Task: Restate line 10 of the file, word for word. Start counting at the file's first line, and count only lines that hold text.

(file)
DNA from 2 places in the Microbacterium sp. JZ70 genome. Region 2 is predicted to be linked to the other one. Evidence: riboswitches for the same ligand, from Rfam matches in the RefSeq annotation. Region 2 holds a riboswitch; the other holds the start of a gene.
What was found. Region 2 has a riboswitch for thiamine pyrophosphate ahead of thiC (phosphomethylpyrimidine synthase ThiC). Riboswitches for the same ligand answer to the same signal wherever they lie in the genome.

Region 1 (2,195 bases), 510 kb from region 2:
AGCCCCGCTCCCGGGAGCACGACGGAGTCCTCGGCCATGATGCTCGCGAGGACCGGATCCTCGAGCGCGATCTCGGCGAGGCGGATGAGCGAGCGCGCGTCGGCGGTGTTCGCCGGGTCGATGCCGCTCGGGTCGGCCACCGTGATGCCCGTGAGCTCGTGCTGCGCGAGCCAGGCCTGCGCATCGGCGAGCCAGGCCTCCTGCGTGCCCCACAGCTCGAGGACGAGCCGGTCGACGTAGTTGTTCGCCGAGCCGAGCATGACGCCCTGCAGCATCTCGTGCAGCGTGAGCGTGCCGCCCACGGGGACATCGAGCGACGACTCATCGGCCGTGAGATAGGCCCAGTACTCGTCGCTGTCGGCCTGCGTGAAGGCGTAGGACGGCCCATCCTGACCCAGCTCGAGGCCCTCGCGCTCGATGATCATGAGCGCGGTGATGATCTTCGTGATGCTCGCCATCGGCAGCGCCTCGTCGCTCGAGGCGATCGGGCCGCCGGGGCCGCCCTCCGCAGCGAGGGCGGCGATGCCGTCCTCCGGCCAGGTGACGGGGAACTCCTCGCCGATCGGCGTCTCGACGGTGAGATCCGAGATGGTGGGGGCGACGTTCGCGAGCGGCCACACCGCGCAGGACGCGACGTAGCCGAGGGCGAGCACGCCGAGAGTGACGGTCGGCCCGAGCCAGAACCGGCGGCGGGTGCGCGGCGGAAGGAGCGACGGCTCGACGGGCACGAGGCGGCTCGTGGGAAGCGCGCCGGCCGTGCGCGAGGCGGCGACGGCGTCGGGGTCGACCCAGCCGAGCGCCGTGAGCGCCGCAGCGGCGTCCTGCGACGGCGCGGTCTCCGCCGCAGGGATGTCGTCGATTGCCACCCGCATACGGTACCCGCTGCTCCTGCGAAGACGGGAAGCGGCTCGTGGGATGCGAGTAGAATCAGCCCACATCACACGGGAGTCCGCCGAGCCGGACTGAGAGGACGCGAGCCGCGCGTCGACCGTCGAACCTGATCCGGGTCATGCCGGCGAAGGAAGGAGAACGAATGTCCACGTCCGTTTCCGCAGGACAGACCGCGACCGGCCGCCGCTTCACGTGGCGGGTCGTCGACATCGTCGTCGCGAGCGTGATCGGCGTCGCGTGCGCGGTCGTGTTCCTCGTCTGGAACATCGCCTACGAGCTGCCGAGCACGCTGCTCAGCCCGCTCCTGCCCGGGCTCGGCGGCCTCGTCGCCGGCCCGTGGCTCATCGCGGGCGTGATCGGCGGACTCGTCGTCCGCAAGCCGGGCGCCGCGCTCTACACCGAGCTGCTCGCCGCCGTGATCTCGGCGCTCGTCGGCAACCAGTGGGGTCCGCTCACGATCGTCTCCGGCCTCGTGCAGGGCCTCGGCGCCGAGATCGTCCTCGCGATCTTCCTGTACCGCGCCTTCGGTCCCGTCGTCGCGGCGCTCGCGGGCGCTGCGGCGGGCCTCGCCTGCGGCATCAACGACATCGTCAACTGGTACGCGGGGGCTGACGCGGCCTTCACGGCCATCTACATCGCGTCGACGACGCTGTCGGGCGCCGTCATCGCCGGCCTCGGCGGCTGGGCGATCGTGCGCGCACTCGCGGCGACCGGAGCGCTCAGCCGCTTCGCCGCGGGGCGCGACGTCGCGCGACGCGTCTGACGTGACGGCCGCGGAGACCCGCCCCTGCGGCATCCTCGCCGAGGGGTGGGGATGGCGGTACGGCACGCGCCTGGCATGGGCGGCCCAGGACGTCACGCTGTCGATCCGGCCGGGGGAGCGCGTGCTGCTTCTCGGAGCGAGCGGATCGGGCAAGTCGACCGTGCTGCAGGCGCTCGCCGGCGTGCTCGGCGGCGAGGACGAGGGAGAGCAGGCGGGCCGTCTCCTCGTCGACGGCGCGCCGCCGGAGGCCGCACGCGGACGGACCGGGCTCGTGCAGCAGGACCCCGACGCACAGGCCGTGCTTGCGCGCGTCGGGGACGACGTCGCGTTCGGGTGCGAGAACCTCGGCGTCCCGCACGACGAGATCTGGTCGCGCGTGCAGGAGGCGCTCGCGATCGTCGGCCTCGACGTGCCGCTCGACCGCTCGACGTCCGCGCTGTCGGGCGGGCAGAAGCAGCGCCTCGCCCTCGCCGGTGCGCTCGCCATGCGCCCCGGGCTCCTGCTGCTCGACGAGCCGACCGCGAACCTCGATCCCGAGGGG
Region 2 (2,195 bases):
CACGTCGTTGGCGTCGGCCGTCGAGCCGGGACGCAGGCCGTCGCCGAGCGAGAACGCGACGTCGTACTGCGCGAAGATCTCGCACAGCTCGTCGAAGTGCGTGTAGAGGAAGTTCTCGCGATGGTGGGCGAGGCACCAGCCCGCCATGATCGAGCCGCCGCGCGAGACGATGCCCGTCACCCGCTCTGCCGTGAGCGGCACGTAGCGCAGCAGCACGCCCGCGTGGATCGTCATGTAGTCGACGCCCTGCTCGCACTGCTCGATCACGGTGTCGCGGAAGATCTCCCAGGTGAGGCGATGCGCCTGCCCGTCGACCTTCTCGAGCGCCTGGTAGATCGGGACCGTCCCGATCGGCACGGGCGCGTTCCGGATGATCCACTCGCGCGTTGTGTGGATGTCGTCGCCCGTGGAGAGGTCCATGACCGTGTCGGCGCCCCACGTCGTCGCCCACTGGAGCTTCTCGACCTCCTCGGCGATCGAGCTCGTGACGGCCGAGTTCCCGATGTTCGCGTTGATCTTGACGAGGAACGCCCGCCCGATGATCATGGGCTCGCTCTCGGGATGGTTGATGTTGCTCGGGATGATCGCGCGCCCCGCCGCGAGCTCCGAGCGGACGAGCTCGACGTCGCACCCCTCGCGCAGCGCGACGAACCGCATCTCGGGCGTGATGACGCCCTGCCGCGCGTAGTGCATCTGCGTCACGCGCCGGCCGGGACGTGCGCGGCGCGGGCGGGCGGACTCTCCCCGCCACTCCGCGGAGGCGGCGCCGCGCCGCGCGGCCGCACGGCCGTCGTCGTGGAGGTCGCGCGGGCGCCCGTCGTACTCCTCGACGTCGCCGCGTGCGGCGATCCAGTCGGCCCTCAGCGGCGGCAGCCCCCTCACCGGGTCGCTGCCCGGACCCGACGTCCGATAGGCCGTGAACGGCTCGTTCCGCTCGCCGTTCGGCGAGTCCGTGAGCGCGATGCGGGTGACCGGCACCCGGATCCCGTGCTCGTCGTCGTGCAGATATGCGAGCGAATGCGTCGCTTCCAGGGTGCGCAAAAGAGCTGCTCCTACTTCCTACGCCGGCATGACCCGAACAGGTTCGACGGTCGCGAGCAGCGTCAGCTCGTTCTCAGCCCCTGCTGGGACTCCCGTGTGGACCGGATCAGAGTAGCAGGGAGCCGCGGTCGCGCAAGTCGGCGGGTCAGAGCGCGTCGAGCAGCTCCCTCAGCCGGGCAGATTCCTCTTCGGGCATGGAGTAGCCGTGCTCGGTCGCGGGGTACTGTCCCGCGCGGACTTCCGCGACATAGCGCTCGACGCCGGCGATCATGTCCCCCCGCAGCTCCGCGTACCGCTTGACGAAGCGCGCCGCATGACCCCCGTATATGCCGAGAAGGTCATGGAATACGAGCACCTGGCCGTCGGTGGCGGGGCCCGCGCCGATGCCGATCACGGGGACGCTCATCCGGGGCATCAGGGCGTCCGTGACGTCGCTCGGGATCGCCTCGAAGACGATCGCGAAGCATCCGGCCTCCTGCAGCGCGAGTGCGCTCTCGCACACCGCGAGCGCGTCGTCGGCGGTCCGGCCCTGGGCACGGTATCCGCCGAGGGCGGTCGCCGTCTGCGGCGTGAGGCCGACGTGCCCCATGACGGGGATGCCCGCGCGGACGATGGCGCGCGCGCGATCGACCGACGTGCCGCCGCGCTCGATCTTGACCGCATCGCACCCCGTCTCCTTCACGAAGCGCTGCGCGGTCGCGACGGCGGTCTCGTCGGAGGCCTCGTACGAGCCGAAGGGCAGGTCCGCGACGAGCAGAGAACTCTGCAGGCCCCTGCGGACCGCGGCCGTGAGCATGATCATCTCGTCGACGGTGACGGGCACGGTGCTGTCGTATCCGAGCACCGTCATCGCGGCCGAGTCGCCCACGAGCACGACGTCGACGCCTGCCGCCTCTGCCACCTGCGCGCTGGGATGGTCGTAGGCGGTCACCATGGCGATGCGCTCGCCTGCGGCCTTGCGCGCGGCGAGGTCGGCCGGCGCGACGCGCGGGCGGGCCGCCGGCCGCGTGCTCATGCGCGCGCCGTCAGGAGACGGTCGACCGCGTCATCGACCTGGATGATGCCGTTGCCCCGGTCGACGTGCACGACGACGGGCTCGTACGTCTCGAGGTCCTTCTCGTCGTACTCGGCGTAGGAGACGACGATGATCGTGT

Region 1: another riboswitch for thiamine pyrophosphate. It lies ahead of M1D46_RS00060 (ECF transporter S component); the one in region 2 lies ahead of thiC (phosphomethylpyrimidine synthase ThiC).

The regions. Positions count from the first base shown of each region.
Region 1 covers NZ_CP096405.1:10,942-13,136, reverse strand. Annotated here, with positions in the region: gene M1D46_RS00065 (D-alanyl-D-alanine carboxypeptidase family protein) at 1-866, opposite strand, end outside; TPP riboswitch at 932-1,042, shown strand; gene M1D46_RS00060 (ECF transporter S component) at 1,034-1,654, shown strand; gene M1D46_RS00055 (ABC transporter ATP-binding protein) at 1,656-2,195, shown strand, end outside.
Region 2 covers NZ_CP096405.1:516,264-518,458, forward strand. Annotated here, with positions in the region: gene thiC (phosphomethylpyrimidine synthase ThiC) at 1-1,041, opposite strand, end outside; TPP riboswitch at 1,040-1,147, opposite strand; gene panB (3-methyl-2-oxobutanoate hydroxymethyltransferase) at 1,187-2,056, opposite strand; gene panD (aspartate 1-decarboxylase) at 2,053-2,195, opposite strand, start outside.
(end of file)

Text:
Region 2 covers NZ_CP096405.1:516,264-518,458, forward strand. Annotated here, with positions in the region: gene thiC (phosphomethylpyrimidine synthase ThiC) at 1-1,041, opposite strand, end outside; TPP riboswitch at 1,040-1,147, opposite strand; gene panB (3-methyl-2-oxobutanoate hydroxymethyltransferase) at 1,187-2,056, opposite strand; gene panD (aspartate 1-decarboxylase) at 2,053-2,195, opposite strand, start outside.